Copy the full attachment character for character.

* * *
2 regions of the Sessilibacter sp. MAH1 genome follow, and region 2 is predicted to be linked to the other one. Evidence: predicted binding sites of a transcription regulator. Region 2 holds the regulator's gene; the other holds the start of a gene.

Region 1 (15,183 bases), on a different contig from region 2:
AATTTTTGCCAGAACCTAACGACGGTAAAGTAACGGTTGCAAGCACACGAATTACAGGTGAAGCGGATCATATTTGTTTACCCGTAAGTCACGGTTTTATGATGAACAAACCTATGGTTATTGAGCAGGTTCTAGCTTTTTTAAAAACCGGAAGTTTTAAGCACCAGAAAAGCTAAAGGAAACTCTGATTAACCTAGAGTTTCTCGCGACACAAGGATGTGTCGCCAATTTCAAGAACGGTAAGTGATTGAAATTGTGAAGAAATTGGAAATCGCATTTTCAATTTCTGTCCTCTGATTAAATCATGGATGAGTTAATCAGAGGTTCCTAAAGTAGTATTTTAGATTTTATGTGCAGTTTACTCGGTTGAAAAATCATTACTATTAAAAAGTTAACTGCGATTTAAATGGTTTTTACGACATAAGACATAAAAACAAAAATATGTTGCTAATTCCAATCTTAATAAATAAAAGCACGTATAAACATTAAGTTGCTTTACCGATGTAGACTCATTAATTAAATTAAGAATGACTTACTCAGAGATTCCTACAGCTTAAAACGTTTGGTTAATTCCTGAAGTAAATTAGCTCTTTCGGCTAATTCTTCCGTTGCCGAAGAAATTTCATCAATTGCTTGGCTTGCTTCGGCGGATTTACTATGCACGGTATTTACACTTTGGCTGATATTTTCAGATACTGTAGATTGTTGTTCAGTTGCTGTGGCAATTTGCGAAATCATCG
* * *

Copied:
2 regions of the Sessilibacter sp. MAH1 genome follow, and region 2 is predicted to be linked to the other one. Evidence: predicted binding sites of a transcription regulator. Region 2 holds the regulator's gene; the other holds the start of a gene.

Region 1 (15,183 bases), on a different contig from region 2:
AATTTTTGCCAGAACCTAACGACGGTAAAGTAACGGTTGCAAGCACACGAATTACAGGTGAAGCGGATCATATTTGTTTACCCGTAAGTCACGGTTTTATGATGAACAAACCTATGGTTATTGAGCAGGTTCTAGCTTTTTTAAAAACCGGAAGTTTTAAGCACCAGAAAAGCTAAAGGAAACTCTGATTAACCTAGAGTTTCTCGCGACACAAGGATGTGTCGCCAATTTCAAGAACGGTAAGTGATTGAAATTGTGAAGAAATTGGAAATCGCATTTTCAATTTCTGTCCTCTGATTAAATCATGGATGAGTTAATCAGAGGTTCCTAAAGTAGTATTTTAGATTTTATGTGCAGTTTACTCGGTTGAAAAATCATTACTATTAAAAAGTTAACTGCGATTTAAATGGTTTTTACGACATAAGACATAAAAACAAAAATATGTTGCTAATTCCAATCTTAATAAATAAAAGCACGTATAAACATTAAGTTGCTTTACCGATGTAGACTCATTAATTAAATTAAGAATGACTTACTCAGAGATTCCTACAGCTTAAAACGTTTGGTTAATTCCTGAAGTAAATTAGCTCTTTCGGCTAATTCTTCCGTTGCCGAAGAAATTTCATCAATTGCTTGGCTTGCTTCGGCGGATTTACTATGCACGGTATTTACACTTTGGCTGATATTTTCAGATACTGTAGATTGTTGTTCAGTTGCTGTGGCAATTTGCGAAATCATCG